The past several days that I have been off from school, on summer vacation, it has been very difficult to settle in and rekindle the writing spirit for God. My heart is willing, but my…well, just about everything else, is weak. My time is crowded (Can you believe THAT? Crowded time on summer vacation?!), my discipline, my inspiration…just about everything is getting in the way of what I previously thought was a call to use my writing to encourage others and me to grow closer to God. I eagerly anticipate these moments of quiet reflection, study, prayer, and response writing, but when I begin…nothing…
My habit has gotten knocked out of whack. I know exactly why. In the past 3 months my energy, thoughts and time have been absorbed with surviving a very challenging school year and selling my mom’s house. Also, I was deeply involved in preparation for a series of lessons I was to lead at an April ladies’ retreat. All good and necessary things.
But even the good and necessary can throw us off track of what might be more important. And what might be more important feeds us and equips us for continuing the good and necessary without allowing us to lose sight the reason we live this way. For Whom we live this way.
In Revelation 2:1ff, Jesus speaks to His body of believers in Ephesus, commending them for living lives that reflect Christian faith. They are busy. They patiently endure Life and waiting for Him. They are committed to divine Truth and listen to godly teaching with discernment, ready to rout out falsehood. They bear up against the consequences of following Christ, for His sake, and keep their energy and commitment alive. (This sounds like the perfect church family to join, doesn’t it?)
It’s difficult for humans to view a turning back as being productive. We’re more about looking forward and plowing ahead with momentum, whether it’s in projects or personal growth. But Jesus calls His church to go backward, to pick up what they have lost.
He calls what they did an abandonment of their first love. So, what exactly were those wonderful brethren of ours doing at first? They were respectfully teaching and correcting others as well as helping fellow disciples make connections in the church. The believers in Ephesus were open to further their understanding of truth, and took action when they heard it. They shared a spirit of protection and emotional connection with each other. Their faith in Jesus and love toward all the saints was noticed and commended by Paul.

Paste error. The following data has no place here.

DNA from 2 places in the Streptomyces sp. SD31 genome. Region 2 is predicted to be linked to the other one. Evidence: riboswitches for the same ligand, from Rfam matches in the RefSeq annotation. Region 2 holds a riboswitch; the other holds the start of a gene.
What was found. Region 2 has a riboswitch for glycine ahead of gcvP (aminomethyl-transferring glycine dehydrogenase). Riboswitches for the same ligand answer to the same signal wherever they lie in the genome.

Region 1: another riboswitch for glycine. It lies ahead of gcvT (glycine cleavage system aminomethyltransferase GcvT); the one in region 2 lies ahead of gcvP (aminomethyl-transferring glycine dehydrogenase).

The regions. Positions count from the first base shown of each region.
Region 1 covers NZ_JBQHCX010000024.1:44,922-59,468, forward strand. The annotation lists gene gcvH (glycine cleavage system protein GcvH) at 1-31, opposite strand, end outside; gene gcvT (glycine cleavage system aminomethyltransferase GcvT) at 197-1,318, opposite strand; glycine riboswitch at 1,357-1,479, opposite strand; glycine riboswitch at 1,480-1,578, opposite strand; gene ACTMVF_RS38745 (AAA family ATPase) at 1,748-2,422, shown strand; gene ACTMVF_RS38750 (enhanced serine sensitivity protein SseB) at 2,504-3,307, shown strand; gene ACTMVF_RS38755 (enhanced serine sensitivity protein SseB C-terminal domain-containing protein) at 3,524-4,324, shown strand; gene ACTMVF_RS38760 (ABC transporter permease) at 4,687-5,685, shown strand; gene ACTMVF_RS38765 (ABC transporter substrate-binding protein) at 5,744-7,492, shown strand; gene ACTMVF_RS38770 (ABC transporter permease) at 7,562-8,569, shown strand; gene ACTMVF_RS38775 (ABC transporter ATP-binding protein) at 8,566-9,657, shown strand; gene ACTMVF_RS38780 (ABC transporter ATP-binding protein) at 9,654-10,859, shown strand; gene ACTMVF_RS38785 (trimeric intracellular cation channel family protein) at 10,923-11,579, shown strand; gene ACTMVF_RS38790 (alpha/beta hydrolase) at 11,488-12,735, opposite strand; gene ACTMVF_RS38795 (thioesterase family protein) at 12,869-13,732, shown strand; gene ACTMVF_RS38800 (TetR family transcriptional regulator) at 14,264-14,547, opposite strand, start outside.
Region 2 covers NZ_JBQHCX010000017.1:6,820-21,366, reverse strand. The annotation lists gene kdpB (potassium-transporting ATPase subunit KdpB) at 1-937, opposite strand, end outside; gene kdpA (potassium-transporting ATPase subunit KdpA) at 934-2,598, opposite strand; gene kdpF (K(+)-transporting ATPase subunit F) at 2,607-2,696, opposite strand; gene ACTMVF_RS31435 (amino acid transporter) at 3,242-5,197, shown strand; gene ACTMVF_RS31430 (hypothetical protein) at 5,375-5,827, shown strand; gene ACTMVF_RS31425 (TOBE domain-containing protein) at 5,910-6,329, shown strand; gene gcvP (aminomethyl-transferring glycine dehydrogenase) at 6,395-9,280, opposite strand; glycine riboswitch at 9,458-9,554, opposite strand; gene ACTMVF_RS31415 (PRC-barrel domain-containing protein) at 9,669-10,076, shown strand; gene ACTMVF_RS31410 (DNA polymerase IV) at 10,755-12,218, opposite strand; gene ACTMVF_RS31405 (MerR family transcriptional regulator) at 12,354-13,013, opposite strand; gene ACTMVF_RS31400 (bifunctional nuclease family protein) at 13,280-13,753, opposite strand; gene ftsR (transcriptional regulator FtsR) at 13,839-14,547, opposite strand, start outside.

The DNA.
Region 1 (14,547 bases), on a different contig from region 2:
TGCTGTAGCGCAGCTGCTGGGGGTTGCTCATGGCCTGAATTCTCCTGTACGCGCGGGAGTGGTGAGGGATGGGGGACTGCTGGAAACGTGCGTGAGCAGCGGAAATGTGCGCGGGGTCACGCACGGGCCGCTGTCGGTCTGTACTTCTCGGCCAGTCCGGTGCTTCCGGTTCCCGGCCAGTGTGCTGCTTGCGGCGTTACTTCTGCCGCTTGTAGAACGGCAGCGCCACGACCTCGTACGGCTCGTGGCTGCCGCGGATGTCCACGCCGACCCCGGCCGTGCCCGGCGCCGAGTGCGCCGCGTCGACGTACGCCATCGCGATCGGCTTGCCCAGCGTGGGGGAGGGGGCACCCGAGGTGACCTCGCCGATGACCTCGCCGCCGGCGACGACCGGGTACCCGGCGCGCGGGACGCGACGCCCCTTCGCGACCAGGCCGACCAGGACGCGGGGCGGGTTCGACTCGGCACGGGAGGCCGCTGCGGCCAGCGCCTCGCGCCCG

Somehow, in all the ‘right living’, they lost the love.
What does this teach me?
It teaches me that 1 Corinthians 13 is not a trite, poetic encouragement to read only at weddings. Living life with a heart full of love for Christ, His church, and all of mankind is the bedrock of Christianity. It is the heart of Christ, and is what compels our Father to never abandon us, but to walk alongside us in an epic journey that draws us back to Him. If I lose that, I lose everything. I miss the whole point and all my actions are of little value.
And what else?
Going backward is sometimes the best way to move forward.
Christ reminds us to return to the beginning. Our challenge, then, is to fall in love with Him and the hope He offers all over again. Remind ourselves of the joy in digging into His word and discovering how much we need Him and the salvation He offers. Bring that love into everything we do. Whether we teach Bible classes, practice hospitality, shepherd the flock, preach, make meals, hammer nails to open a church camp, help others move…you fill in the blank…let us do so with the love of Christ compeling us.
This practice of looking back and remembering, with the purpose of reforming our present with Christ’s love, pleases Him.
So, where else in our lives can we please Him?
In our marriages, no matter how challenging, let’s remind ourselves of what caused our spouse to become precious in our eyes. Look for it again. Rekindle it. Remind ourselves of how we were that drew our spouses toward us. Uncover it, dust it off if it has been lost, and slip it on again (The ‘shapes’ of our lives have changed, so it may keep slipping off. Hold onto the edges and draw it back up over our shoulders.) Love that spouse for all he or she is worth in God’s eyes. Love them like the imperfect, but precious soul they are.
In our parenting, return to the wonder of the new life we carried, to the giggles and joy of watching our little ones grow. Remind ourselves of how we promised God, with a heart of gratitude, that we would not take the privilege of raising these children lightly, but would shepherd their hearts to Heaven. They are the same sweet selves, just bigger, with layers of human imperfection, just like us. They need us to love them and shepherd them forever and they are forever precious in the sight of Christ.
In our work, remind ourselves that our primary purposes are not for earning, but for reflecting Christ’s love to our coworkers and contacts. We are foremost, His ambassadors.
In the church, remind ourselves why we come together. It is not for programs, or routines that meet our human needs. It is to worship our almighty God and to stand together for Him. It is to encourage faith to grow and hold each other’s faces toward Christ so that all of us may know the height and depth and breadth of Christ’s love.
Acts 18:24ff, 19:1ff, 20:17ff